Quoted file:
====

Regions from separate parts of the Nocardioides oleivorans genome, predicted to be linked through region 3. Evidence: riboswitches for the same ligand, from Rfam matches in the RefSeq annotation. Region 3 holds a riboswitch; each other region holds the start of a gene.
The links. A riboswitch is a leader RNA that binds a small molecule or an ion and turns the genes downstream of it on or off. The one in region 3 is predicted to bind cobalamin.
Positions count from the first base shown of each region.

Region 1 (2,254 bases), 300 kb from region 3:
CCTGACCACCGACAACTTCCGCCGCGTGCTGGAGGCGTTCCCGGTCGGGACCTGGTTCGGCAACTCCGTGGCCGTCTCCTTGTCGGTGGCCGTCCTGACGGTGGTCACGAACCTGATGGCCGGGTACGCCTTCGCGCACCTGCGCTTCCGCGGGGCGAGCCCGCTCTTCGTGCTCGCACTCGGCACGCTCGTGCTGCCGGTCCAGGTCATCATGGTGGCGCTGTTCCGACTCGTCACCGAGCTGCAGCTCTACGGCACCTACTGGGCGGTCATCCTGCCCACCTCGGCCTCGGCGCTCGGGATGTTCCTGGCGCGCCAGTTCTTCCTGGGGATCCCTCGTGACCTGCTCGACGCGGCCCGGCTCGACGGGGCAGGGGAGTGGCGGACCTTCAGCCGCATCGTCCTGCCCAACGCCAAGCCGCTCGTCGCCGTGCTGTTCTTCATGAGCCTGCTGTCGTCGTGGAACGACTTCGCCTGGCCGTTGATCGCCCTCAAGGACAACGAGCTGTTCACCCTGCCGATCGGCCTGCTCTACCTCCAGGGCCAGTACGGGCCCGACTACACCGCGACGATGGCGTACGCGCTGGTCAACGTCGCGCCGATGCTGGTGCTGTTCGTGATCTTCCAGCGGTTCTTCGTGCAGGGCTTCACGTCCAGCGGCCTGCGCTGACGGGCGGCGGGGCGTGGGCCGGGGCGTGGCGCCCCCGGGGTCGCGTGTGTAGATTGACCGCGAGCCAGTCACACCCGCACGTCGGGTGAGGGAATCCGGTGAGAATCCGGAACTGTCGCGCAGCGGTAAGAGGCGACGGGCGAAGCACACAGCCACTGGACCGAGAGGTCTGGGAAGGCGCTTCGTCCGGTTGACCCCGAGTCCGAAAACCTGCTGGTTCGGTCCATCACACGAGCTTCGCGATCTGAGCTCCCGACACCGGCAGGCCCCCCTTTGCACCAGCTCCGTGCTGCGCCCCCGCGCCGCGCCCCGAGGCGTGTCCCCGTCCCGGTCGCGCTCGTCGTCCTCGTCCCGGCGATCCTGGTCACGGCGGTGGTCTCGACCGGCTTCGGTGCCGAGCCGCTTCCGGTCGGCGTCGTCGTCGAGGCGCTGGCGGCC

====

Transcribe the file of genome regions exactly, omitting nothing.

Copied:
Regions from separate parts of the Nocardioides oleivorans genome, predicted to be linked through region 3. Evidence: riboswitches for the same ligand, from Rfam matches in the RefSeq annotation. Region 3 holds a riboswitch; each other region holds the start of a gene.
The links. A riboswitch is a leader RNA that binds a small molecule or an ion and turns the genes downstream of it on or off. The one in region 3 is predicted to bind cobalamin.
Positions count from the first base shown of each region.

Region 1 (2,254 bases), 300 kb from region 3:
CCTGACCACCGACAACTTCCGCCGCGTGCTGGAGGCGTTCCCGGTCGGGACCTGGTTCGGCAACTCCGTGGCCGTCTCCTTGTCGGTGGCCGTCCTGACGGTGGTCACGAACCTGATGGCCGGGTACGCCTTCGCGCACCTGCGCTTCCGCGGGGCGAGCCCGCTCTTCGTGCTCGCACTCGGCACGCTCGTGCTGCCGGTCCAGGTCATCATGGTGGCGCTGTTCCGACTCGTCACCGAGCTGCAGCTCTACGGCACCTACTGGGCGGTCATCCTGCCCACCTCGGCCTCGGCGCTCGGGATGTTCCTGGCGCGCCAGTTCTTCCTGGGGATCCCTCGTGACCTGCTCGACGCGGCCCGGCTCGACGGGGCAGGGGAGTGGCGGACCTTCAGCCGCATCGTCCTGCCCAACGCCAAGCCGCTCGTCGCCGTGCTGTTCTTCATGAGCCTGCTGTCGTCGTGGAACGACTTCGCCTGGCCGTTGATCGCCCTCAAGGACAACGAGCTGTTCACCCTGCCGATCGGCCTGCTCTACCTCCAGGGCCAGTACGGGCCCGACTACACCGCGACGATGGCGTACGCGCTGGTCAACGTCGCGCCGATGCTGGTGCTGTTCGTGATCTTCCAGCGGTTCTTCGTGCAGGGCTTCACGTCCAGCGGCCTGCGCTGACGGGCGGCGGGGCGTGGGCCGGGGCGTGGCGCCCCCGGGGTCGCGTGTGTAGATTGACCGCGAGCCAGTCACACCCGCACGTCGGGTGAGGGAATCCGGTGAGAATCCGGAACTGTCGCGCAGCGGTAAGAGGCGACGGGCGAAGCACACAGCCACTGGACCGAGAGGTCTGGGAAGGCGCTTCGTCCGGTTGACCCCGAGTCCGAAAACCTGCTGGTTCGGTCCATCACACGAGCTTCGCGATCTGAGCTCCCGACACCGGCAGGCCCCCCTTTGCACCAGCTCCGTGCTGCGCCCCCGCGCCGCGCCCCGAGGCGTGTCCCCGTCCCGGTCGCGCTCGTCGTCCTCGTCCCGGCGATCCTGGTCACGGCGGTGGTCTCGACCGGCTTCGGTGCCGAGCCGCTTCCGGTCGGCGTCGTCGTCGAGGCGCTGGCGGCC